Mapping Dance Exhibition
In the mid-1950s, Halprin began to reject the idea of choreography as a series of fixed movement phrases. Searching for a new working process, she re-examined the theatrical elements available to her and reconceptualized her role as choreographer. Through her collaborations with experimental composers, visual artists, and poets, Halprin invented new possibilities for dance. These dance works employed novel compositional structures, setting up situations in which the performers collectively undertook unconventional movement tasks. The performances were risky, spontaneous, and constantly evolving. While presented in traditional performance venues, Halprin’s new dances eschewed traditional sensibilities. It was during the creation of these works that Halprin developed and honed her concept of dance scoring.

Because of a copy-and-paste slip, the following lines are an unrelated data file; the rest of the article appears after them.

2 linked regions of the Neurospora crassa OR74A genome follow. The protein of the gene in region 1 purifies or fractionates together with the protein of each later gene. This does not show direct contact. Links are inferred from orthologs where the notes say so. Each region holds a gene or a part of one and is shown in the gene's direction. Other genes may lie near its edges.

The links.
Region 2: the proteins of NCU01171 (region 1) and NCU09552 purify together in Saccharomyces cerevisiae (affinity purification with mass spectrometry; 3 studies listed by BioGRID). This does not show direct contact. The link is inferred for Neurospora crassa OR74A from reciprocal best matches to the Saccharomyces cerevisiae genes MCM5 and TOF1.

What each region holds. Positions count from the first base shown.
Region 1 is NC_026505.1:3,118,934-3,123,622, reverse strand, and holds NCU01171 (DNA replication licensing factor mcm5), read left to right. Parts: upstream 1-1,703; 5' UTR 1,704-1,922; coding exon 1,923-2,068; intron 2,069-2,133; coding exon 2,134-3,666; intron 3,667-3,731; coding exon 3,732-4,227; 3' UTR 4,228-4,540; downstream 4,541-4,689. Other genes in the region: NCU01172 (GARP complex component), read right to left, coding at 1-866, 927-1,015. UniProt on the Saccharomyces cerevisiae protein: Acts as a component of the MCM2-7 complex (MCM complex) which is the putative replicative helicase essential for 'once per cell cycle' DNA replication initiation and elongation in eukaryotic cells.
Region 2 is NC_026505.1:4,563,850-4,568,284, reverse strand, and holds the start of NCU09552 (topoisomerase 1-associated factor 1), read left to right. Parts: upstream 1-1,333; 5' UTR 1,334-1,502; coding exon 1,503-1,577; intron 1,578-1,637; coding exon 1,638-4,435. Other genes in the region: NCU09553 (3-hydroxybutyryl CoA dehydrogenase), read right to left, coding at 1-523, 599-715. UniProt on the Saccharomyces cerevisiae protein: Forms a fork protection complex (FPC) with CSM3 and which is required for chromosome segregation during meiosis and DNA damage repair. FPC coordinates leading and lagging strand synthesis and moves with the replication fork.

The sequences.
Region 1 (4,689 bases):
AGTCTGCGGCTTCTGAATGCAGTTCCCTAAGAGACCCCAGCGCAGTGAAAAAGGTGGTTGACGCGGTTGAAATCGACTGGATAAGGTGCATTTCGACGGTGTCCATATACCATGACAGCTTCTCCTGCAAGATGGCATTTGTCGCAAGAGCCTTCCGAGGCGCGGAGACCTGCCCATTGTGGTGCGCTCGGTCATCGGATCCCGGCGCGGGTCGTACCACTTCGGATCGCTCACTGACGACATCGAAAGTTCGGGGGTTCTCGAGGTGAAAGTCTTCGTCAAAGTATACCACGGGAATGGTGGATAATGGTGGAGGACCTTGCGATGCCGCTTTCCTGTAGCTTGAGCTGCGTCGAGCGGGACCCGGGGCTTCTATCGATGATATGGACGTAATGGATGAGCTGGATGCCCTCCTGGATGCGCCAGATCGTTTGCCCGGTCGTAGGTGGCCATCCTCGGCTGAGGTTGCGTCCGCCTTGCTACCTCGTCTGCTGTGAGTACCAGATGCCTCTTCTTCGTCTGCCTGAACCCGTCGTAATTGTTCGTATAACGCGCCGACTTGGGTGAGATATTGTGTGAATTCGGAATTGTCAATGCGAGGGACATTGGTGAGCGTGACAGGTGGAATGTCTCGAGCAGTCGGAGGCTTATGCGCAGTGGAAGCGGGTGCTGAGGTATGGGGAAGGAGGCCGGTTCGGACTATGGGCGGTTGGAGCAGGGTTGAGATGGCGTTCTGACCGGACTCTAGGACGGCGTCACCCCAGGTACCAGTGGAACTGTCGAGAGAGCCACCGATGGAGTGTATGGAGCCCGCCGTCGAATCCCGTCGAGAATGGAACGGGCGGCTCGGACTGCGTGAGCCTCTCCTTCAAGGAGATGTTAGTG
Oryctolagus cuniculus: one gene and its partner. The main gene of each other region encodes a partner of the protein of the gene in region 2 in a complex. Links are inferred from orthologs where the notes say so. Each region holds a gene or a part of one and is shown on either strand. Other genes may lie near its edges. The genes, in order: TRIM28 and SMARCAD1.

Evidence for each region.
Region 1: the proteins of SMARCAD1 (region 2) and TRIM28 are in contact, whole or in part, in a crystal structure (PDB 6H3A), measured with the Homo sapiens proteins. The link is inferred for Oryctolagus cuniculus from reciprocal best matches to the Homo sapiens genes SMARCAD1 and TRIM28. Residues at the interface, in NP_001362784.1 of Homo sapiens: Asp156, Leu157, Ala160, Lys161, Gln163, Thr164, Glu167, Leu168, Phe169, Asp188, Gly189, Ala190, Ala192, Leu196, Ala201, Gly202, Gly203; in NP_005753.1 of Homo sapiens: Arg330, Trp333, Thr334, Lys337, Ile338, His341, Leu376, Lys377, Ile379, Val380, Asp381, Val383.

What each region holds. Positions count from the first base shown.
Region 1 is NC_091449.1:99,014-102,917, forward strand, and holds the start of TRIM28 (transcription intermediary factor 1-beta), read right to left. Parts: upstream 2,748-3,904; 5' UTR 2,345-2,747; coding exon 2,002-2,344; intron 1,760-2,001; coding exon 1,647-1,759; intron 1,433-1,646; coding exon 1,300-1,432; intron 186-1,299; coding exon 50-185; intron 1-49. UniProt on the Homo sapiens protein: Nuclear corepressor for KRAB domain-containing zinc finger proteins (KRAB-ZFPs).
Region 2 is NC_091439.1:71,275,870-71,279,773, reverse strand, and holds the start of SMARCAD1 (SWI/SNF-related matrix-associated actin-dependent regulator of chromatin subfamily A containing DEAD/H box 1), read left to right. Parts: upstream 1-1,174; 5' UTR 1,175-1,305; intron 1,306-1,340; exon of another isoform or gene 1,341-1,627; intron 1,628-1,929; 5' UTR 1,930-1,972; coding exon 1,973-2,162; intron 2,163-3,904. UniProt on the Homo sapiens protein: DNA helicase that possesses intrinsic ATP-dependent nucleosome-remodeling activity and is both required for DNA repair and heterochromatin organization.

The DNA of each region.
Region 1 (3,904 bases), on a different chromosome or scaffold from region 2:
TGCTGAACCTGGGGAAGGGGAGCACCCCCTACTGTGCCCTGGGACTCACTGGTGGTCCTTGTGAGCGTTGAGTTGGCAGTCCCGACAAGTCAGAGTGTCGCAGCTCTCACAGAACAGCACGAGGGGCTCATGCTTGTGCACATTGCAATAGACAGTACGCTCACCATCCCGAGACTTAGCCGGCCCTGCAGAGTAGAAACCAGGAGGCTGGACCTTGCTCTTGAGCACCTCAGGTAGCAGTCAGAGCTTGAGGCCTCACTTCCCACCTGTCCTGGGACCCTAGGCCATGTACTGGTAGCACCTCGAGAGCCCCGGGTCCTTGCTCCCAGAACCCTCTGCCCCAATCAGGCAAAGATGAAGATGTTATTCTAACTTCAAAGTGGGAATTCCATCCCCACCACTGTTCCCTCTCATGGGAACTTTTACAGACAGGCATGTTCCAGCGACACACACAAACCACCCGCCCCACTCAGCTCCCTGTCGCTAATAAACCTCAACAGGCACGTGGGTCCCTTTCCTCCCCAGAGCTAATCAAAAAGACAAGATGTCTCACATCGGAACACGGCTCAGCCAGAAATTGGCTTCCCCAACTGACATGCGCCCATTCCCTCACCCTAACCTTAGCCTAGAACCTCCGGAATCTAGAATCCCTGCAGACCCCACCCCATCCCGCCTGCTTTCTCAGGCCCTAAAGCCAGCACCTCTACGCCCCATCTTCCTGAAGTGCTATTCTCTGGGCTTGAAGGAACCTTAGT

Attendees of Halprin’s experimental performances during the 1960s occasionally responded loudly and violently. Not intending to provoke her audiences, Halprin realized she needed to cultivate her spectators as much as she did her dancers. To do this, Halprin crafted public participatory performance works that explored the relationship between audience and performer, developing a partnership where there had been a divide. People of all ages and backgrounds were invited to participate alongside members of San Francisco Dancers’ Workshop in evenings of mutual creation. Through these performance events, Halprin reframed the role of the artist as a guide whose responsibility is to evoke the art within others. Beginning with Myths (1967) and continuing through the annual City Dance events of the 1970s, Halprin brought the public into her dance-making practice.
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